sneaker week

The Official Guide to Vegan Sneakers That Are Actually Cool

Photo-Illustration: by The Cut; Photos: Retailers

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When I decided to go vegan in college, the first thing I feared for was not my plate but my shoes. Sure, there are enough cheese alternatives that, if you close your eyes and lie to yourself about, taste (almost) like the real deal. But the vegan-sneaker selection at the time looked crunchy and environmental.

Thankfully, in 2021 the alternative-leather market experienced a boom. Nike released the Next Nature Air Force 1s, Adidas released Stan Smith Mylo (made from mycelium), and Gucci dropped the brand’s first vegan-leather sneakers. It looked like pineapple, mushroom, and apple leather were poised to take over. While that didn’t exactly happen — real-leather kicks are still as popular as ever — it did create a domino effect that meant the vegan alternatives to your favorite sneakers are no longer ugly.

The key factor that sets a vegan sneaker apart is that the shoe doesn’t look vegan. And the leather-alternative market has made leaps and strides in recent years, so this is entirely possible to achieve from a material perspective. It just comes down to the design. Despite what some vegan-sneaker drops would have you believe, not every vegan wants to look like they’ve just stepped out of a PETA protest. Some of the bigger brands have nailed it by releasing non-leather editions of their favorite styles, while smaller vegan-shoe brands like Rombaut (which launched in Paris in 2013) have developed their unique style and branding.

Ahead, we round up some of the newest and best vegan sneakers currently on the market, breaking them down by cool factor.

Material: These are mostly recycled plastic but the sole does include Bloom Algae, which is essentially overgrown algae that gets dried and turned into footwear foam.
Cool factor: 4 / 5 vegan cheese slices.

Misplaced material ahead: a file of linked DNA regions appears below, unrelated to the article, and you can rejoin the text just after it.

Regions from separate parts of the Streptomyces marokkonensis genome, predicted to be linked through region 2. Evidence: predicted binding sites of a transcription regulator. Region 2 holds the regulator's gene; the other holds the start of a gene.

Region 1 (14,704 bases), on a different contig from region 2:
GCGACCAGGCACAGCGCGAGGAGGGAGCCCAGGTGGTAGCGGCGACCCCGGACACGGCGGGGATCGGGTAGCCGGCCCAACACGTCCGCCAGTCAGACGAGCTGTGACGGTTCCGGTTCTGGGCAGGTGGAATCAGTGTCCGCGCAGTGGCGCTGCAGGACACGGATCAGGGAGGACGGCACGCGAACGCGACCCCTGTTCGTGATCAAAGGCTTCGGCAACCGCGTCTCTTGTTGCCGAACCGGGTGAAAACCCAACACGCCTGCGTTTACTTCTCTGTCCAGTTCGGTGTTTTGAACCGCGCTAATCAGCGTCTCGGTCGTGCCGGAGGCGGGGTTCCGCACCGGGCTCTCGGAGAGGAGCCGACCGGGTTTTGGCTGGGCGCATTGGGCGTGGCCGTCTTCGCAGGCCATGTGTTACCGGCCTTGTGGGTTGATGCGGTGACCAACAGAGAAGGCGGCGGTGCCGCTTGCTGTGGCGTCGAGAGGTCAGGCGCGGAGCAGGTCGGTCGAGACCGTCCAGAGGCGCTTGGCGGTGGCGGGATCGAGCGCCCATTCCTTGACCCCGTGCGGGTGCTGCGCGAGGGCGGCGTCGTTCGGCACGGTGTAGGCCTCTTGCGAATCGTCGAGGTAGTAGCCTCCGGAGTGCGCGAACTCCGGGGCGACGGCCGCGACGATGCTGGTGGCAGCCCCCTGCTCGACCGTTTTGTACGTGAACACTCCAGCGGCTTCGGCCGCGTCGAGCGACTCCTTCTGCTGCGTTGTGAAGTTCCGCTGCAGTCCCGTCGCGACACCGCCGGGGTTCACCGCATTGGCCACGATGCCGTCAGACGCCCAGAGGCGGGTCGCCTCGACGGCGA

To the untrained eye, Rombaut’s Nucleo Lavender sneakers could look like a dad shoe. But they strike the perfect balance between being slightly ugly and completely wearable. The colorway is versatile, the sole is chunky, and the touch of silver at the back is unexpected.

Material: This style is made from cotton and viscose (although Virón does have a version made from corn leather) with a 70 percent recycled rubber sole.
Cool factor: 4 / 5 vegan cheese slices.

Virón is another vegan-shoe brand based in Paris, producing apple-skin and corn leather in Portugal. While it’s known for its excellent boots, loafers, and thick mary janes, these low-top canvas sneakers bring a classic design to Virón’s signature chunky shape. The best part about these sneakers is that the white sole is wide enough not to get lost under your favorite baggy pants.

Material: Mostly mesh with a FlyteFoam and rubber sole.
Cool factor: 3 / 5 vegan cheese slices.

Asics’s ongoing collaboration with Kiko Kostadinov has recently made it hard to get your hands on a pair of sneakers from the brand before they sell out. But some of their new (and still available) designs are vegan without marketing themselves as such. These red gel sneakers and their Otto 958 x Gel-Flexkee 958 design aren’t the coolest designs the brand has on offer, but they do have that Asics feel while being made from non-leather alternatives.